A leading insurance broker has welcomed plans for tougher measures to tackle livestock worrying.

H&H Insurance Brokers has backed the proposed legislation as a positive step towards curbing the rising number of livestock attacks in the UK.

The endorsement comes following numerous incidents of this nature on Malvern Hills, and ahead of an expected rise in countryside dog walks over Easter weekend.



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The attacks refer to instances when dogs chase, attack or cause distress to animals like sheep or cows, often resulting in significant injury, emotional distress and, at times, death.

Under the new measures, the police would gain more extensive powers to address livestock worrying.

Paul Graham of H&H, said: "The impact of livestock worrying can be devastating, both in terms of the injuries caused to the animals and the stress and upset for farmers from seeing their animals suffer, as well as the financial implications to their livelihood.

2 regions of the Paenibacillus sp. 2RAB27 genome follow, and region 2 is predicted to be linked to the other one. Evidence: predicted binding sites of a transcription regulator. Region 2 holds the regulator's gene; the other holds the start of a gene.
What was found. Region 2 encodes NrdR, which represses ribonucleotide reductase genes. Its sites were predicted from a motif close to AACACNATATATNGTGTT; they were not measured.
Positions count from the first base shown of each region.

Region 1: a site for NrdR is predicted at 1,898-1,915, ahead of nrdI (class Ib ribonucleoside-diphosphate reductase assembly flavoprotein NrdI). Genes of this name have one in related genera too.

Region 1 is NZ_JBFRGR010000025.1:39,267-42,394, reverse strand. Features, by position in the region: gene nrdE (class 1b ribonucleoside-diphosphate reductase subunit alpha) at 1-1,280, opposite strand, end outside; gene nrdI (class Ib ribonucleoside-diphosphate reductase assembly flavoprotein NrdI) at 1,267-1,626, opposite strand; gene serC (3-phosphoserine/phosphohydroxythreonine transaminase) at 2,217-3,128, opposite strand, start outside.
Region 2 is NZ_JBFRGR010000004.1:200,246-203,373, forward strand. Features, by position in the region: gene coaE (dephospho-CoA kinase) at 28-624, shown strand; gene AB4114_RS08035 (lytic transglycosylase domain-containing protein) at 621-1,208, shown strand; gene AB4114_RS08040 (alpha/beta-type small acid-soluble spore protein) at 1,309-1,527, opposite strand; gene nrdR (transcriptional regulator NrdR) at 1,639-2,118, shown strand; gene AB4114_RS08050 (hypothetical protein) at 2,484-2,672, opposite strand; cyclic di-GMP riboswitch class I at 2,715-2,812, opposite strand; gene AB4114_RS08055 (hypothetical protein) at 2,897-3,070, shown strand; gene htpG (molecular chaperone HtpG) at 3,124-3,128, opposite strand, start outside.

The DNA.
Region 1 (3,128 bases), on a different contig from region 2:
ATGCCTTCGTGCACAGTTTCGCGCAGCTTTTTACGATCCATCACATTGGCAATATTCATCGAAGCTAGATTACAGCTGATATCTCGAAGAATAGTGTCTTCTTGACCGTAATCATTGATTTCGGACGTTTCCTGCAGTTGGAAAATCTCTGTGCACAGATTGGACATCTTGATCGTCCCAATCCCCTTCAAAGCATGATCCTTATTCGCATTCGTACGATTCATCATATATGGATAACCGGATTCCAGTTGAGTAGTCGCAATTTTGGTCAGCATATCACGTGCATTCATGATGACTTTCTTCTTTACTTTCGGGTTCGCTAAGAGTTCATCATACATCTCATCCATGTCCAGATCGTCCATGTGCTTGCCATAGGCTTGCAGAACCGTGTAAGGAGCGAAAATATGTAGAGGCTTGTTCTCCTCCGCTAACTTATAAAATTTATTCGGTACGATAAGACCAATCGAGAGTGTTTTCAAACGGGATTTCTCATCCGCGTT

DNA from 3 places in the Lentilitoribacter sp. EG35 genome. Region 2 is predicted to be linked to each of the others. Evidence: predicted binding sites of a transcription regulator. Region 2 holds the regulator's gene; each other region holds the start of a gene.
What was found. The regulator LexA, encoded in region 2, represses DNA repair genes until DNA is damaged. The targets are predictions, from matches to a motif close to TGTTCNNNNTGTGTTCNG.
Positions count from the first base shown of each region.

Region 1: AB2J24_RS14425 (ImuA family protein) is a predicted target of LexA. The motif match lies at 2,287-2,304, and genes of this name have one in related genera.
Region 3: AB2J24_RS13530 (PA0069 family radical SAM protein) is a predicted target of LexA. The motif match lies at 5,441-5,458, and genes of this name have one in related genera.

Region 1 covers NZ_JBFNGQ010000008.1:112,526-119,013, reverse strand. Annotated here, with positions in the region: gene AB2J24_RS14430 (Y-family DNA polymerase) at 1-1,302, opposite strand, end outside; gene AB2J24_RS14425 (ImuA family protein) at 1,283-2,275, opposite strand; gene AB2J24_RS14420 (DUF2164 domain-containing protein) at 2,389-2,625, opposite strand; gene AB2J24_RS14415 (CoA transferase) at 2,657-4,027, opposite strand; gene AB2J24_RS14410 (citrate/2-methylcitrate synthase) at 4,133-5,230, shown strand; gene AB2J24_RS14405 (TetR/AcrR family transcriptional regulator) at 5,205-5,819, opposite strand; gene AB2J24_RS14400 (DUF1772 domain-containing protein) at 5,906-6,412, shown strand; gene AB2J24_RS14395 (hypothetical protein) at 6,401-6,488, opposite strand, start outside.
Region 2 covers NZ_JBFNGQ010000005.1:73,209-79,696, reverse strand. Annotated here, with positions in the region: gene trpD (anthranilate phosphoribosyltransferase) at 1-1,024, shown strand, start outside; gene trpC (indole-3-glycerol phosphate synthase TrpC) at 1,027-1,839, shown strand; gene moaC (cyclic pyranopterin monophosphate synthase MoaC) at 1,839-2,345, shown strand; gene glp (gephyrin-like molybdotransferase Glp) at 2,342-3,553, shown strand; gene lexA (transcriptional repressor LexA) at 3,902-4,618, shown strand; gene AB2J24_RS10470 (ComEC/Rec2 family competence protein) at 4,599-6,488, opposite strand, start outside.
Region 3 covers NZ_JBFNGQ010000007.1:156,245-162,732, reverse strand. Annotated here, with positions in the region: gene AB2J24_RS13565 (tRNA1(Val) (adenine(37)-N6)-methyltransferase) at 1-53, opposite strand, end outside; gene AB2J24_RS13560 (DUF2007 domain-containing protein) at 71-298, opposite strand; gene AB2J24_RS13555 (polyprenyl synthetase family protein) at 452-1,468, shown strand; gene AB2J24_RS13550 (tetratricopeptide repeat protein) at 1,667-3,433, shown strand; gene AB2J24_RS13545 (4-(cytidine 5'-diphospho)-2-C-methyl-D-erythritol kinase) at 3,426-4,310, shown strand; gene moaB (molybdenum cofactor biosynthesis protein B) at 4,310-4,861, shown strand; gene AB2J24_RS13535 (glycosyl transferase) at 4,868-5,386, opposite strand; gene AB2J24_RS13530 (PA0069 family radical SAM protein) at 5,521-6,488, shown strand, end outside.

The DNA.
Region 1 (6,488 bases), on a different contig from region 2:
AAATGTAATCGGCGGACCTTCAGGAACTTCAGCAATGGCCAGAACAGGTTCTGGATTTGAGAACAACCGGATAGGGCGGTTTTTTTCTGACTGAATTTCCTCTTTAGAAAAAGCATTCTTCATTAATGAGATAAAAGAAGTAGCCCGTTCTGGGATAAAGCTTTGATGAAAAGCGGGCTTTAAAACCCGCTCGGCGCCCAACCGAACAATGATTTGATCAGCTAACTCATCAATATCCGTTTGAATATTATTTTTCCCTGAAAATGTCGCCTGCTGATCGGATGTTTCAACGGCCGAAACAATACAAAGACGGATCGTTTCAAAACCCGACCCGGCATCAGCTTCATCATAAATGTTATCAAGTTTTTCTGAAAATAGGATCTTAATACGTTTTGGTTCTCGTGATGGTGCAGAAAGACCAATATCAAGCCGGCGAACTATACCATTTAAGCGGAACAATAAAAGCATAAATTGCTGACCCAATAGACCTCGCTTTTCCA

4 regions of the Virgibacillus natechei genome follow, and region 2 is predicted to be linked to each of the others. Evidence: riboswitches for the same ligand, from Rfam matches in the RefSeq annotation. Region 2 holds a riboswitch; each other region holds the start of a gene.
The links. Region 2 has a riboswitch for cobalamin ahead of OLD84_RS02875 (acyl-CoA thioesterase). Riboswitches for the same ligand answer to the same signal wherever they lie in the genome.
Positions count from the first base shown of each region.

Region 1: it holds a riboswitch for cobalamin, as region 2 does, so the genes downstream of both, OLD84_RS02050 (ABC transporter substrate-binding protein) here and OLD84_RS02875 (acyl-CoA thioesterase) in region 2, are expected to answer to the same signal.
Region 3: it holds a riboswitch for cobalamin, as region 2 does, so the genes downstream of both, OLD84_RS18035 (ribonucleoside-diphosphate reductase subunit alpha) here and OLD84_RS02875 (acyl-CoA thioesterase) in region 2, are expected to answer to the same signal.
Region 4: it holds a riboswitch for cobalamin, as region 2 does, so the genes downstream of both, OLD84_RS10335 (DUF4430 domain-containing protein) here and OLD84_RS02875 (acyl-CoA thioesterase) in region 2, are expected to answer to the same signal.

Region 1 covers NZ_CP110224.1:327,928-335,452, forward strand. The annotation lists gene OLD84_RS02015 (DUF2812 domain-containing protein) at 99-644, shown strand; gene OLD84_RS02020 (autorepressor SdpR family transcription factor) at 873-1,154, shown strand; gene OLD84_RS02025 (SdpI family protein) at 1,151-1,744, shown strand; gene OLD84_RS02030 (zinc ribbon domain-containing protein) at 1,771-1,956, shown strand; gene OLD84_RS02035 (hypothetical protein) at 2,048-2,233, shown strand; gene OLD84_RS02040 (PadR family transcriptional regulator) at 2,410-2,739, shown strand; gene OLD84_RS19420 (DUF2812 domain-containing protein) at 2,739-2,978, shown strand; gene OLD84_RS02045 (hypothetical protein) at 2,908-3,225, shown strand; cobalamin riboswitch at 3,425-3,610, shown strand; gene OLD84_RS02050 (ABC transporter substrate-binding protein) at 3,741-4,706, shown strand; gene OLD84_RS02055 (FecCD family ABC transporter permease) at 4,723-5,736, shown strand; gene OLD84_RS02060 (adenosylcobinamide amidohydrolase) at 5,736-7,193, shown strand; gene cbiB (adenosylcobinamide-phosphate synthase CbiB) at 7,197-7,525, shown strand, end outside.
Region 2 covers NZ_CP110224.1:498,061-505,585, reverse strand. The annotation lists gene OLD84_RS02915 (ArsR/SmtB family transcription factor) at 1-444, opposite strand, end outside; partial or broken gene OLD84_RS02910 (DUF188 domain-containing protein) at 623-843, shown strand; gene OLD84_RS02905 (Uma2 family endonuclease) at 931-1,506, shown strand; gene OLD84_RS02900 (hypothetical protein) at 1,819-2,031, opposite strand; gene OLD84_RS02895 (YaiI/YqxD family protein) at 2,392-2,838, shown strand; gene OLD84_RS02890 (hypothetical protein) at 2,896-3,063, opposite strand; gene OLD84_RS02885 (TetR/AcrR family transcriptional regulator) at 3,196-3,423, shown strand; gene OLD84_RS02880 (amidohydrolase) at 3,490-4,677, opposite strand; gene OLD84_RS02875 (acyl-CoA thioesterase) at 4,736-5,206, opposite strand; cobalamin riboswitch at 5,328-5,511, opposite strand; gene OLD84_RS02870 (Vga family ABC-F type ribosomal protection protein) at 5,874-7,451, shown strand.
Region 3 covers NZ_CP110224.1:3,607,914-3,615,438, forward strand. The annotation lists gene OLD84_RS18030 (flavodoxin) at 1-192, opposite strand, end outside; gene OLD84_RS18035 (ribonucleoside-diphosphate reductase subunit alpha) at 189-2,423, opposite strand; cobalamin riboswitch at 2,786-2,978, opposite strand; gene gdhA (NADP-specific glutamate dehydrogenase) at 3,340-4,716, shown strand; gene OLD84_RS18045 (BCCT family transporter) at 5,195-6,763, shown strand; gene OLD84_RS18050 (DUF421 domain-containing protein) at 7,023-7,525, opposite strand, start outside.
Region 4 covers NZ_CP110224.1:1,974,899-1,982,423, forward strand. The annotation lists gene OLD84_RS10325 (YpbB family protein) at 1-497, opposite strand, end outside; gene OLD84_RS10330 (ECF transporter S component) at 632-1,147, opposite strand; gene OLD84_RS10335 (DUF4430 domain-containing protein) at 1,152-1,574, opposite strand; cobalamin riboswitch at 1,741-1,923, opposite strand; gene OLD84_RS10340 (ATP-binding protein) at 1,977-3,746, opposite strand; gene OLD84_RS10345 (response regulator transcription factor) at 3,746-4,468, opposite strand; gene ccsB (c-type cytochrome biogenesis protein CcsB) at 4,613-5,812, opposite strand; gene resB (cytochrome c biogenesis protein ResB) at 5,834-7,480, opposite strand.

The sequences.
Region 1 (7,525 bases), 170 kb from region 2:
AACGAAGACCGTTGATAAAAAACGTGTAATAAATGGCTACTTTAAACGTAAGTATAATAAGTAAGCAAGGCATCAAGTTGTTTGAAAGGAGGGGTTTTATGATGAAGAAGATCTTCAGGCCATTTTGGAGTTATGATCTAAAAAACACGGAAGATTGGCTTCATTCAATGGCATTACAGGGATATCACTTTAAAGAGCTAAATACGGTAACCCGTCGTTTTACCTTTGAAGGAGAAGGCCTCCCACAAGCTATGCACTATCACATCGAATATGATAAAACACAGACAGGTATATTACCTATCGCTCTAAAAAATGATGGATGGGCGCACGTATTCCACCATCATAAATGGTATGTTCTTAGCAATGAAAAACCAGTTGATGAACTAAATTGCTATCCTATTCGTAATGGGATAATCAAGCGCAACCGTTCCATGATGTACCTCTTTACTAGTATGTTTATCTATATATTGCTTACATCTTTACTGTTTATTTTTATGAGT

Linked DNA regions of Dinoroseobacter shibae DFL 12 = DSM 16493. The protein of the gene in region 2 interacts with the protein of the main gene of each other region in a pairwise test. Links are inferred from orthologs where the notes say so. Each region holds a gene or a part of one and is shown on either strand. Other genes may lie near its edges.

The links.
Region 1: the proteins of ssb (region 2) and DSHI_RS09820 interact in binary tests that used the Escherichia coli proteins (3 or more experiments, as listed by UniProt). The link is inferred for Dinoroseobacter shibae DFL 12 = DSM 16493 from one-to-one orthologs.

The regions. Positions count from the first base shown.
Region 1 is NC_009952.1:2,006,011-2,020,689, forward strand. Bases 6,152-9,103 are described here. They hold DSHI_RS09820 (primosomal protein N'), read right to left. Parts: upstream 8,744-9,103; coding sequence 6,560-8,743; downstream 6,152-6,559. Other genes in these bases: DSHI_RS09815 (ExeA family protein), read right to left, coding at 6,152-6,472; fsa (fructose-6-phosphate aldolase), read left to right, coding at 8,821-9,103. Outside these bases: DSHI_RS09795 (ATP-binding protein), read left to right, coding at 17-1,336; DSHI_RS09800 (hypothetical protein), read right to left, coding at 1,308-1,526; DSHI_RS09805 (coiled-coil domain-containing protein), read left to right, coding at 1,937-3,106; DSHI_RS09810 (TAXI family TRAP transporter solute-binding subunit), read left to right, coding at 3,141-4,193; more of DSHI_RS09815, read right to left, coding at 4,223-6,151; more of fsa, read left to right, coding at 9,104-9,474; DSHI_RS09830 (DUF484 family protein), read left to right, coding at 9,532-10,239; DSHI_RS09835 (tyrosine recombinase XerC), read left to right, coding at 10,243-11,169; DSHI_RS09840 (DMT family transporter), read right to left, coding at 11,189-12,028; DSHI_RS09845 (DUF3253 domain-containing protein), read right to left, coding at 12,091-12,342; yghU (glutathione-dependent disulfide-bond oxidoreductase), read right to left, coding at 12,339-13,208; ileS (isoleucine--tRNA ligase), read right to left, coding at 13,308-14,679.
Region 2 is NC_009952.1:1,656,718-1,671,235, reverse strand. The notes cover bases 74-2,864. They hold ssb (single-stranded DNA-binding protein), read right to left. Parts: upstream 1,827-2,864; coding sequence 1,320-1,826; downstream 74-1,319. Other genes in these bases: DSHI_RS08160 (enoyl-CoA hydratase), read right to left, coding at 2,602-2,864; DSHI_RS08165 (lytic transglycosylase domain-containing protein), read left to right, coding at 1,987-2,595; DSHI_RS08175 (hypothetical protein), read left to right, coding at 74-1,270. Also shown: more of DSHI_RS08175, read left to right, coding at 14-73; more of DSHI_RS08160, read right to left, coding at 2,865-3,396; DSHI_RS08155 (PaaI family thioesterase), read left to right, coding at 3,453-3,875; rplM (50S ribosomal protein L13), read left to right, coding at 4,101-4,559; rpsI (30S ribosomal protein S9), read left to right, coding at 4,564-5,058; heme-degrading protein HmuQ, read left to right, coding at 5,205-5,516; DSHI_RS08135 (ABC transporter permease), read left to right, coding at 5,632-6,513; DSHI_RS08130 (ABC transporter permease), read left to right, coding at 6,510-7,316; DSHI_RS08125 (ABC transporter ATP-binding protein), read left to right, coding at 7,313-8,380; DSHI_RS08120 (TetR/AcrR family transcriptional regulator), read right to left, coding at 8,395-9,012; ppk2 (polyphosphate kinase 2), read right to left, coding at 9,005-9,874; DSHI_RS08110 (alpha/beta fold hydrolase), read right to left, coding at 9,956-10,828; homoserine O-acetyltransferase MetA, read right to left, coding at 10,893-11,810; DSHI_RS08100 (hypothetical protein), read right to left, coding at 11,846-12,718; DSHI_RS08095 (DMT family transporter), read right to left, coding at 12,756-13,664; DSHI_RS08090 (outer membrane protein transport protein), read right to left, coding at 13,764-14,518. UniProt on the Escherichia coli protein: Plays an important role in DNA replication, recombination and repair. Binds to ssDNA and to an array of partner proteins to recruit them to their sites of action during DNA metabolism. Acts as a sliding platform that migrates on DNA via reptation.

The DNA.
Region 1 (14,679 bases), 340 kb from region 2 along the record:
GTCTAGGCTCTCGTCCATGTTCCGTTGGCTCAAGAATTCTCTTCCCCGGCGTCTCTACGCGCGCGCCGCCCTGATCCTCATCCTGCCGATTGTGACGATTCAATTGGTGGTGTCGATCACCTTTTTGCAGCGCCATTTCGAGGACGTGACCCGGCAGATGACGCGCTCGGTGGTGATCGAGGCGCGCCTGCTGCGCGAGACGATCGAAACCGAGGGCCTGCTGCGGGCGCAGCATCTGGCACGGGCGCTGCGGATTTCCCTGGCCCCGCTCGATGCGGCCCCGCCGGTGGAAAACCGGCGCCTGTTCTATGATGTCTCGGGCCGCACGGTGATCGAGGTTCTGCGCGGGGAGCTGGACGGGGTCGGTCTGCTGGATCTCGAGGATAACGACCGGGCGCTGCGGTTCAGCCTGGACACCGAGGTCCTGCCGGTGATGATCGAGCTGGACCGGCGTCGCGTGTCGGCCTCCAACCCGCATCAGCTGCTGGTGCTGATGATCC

"These proposed new measures are a step in the right direction which must also be combined with increasing awareness among dog owners about the importance of keeping their pets on a lead and under control whenever they are around livestock."

A recent National Sheep Association (NSA) survey of rural crime teams reported that 78 per cent of police forces noted a surge in dog attacks on sheep.

76 per cent responded to sheep worrying incidents at least once a month.

The survey indicated dogs off the lead was the primary cause of attacks, with signage use tipped as the most effective preventive measure.

The Dogs (Protection of Livestock) (Amendment) Bill, currently in Parliament, aims to update the current law, extending livestock definition to include alpacas and llamas, while widening enforcement locations to roads and paths.

This legislation empowers the police to seize dogs after serious incidents, grants greater powers of entry, and authorises taking evidence samples from livestock and dogs.